Intended for healthcare professionals

Rapid response to:

Observations Alcohol and Public Health

Costs of minimum alcohol pricing would outweigh benefits

BMJ 2014; 348 doi: (Published 19 February 2014) Cite this as: BMJ 2014;348:g1572

Rapid Response:

Re: Costs of minimum alcohol pricing would outweigh benefits

In his response to the BMJ’s ‘Under the Influence’ series, Christopher Snowdon makes a series of misleading and inaccurate claims regarding the evidence base pertaining to minimum unit pricing (MUP) for alcohol. Many of his claims repeat critiques of the Sheffield Alcohol Policy Model which Snowdon expressed in a report co-authored with John Duffy, a scientist who acted as a paid consultant for the Scotch Whisky Association during its legal challenge against MUP [1]. Although Snowdon claims his arguments have “simply not been answered”, we actually produced a detailed rebuttal of Duffy and Snowdon’s critique in January 2013 [2]. Given Snowdon has ignored its arguments, we wish to take this opportunity to briefly restate the relevant points.

Firstly, Snowdon argues that: “If social scientists tell a computer that a minimum price will reduce licit alcohol consumption and that, more controversially, this reduction will lead to better health outcomes, it is self-evident that the computer will reflect this in its estimates of ‘lives saved’”. This is a misrepresentation of how the Sheffield Model works. The key inputs driving the model’s results are not the subjective decisions of researchers but, as is appropriate, published evidence on the purchasing patterns of UK drinkers [3] [4], evidence on the impact of price changes on those purchasing patterns [5] and evidence on the epidemiological relationship between drinking and risk of harm [6]. We have published extensive sensitivity analyses demonstrating how alternative data, evidence sources and analytical methods affect model results. The baseline data is updated periodically and we have adapted the model to other contexts to ascertain how policy effectiveness may respond to changing baseline conditions [7-9]. All of this work is in the public domain and accessible to all interested parties.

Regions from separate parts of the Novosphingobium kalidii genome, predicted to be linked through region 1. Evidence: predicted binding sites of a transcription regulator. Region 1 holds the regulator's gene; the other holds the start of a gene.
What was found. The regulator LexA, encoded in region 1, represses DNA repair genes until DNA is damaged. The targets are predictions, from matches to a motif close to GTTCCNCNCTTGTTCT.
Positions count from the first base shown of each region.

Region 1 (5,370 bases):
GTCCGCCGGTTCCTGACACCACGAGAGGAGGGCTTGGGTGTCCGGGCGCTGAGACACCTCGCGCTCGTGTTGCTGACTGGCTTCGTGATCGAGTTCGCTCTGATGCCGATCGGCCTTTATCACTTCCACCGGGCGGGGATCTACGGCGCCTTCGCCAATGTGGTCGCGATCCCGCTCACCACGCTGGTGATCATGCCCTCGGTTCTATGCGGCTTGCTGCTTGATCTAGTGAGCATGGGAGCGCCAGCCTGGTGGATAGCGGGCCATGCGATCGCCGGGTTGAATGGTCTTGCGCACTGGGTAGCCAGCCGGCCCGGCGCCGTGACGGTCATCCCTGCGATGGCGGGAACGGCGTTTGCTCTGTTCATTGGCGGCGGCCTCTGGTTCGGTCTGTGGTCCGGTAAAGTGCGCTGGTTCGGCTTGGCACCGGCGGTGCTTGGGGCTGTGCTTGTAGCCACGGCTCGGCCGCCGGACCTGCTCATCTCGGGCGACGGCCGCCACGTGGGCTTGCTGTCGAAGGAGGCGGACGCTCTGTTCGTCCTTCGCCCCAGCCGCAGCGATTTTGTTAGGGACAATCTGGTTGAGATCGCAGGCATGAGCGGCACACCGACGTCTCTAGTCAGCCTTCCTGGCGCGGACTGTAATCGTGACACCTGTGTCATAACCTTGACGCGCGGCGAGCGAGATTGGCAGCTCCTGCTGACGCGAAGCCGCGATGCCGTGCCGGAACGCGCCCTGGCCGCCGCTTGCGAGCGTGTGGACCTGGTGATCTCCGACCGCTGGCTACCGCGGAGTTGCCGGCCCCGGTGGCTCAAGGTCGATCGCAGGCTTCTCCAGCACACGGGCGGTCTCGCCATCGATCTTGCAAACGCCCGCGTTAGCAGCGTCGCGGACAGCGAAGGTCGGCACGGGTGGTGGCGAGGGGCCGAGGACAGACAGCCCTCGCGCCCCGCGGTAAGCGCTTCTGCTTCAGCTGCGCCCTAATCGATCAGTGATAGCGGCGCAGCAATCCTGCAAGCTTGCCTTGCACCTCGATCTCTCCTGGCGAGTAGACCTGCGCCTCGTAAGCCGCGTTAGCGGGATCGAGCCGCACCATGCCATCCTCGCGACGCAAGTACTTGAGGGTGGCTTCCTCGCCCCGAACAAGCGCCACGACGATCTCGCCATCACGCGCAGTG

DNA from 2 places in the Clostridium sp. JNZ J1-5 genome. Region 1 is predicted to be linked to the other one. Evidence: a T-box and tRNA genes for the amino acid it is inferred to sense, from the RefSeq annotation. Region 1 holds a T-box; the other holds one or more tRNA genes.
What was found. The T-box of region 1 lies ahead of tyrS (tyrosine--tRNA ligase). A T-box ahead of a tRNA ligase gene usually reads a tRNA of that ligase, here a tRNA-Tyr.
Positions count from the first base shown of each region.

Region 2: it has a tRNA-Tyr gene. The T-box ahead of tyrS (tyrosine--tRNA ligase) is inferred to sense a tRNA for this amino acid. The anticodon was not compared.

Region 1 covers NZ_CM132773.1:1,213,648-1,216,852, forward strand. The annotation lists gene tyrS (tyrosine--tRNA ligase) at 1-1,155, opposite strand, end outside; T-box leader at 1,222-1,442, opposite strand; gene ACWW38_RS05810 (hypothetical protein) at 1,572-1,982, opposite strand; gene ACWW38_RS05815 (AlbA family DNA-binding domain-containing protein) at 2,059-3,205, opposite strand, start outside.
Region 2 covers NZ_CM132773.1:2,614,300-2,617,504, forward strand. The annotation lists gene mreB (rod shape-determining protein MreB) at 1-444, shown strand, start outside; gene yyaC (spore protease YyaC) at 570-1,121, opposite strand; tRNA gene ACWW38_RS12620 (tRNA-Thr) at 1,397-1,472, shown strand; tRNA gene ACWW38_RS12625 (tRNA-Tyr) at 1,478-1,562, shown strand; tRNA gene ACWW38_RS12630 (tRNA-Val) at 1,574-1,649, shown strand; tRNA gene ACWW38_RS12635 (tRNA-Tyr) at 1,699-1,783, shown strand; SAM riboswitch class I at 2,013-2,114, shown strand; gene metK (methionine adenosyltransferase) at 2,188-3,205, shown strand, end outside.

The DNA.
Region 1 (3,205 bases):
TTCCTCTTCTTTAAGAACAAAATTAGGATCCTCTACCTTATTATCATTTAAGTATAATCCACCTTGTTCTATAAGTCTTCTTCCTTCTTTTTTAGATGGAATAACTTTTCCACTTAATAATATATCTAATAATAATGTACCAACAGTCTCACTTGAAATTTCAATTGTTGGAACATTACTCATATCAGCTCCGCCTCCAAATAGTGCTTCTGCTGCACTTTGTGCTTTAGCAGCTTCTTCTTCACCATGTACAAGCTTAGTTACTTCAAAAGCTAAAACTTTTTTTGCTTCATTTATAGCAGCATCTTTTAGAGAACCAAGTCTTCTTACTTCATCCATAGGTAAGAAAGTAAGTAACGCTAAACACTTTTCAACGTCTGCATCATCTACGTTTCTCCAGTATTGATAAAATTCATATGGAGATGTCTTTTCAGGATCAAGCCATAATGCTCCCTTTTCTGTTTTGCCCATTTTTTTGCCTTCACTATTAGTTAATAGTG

Snowdon’s second major point relates to the challenges of evidence-based policy-making. He argues: “the evidence is partial because the models are partial” and “Economic decisions involve trade-offs. If public health academics wish to make a serious contribution to an economic debate, they must recognise this”. We have, in fact, stressed throughout our work that no model can capture all aspects of a complex reality and all of our publications follow good scientific practice by discussing the main limitations of our analyses [3] [4] [10]. Snowdon’s ability to assess these limitations is a product of our transparency. We also agree that policy decisions must strike a compromise between competing interests. Our rebuttal of Snowdon’s previous critique acknowledges this: “The judgment as to whether the wider evidence base and the modelling is reliable enough to enable policy makers to… implement MUP falls within a complex public process of debate involving academic peer review, political judgment and scrutiny, and commentary and consultation with the public and stakeholders holding a range of worldviews and vested interests.”

Thirdly, Snowdon claims that MUP is regressive and will penalise those on low incomes. We have recently published a detailed equity-focused appraisal of MUP which shows this argument to be simplistic [3]. As moderate drinkers with low incomes buy very little alcohol sold for less than the proposed 45p per unit threshold, the effect on them will be negligible. In contrast, alcohol purchases made by heavy drinkers with low incomes will be substantially affected. However, as this is the group at greatest risk of harm due to their drinking, they also stand to accrue the greatest health gains from the policy. We estimate approximately 80% of the health benefits of MUP would accrue to those in routine or manual worker households and the long-term unemployed – a clearly progressive outcome. Any judgement on the equity of MUP should take this more nuanced assessment into account.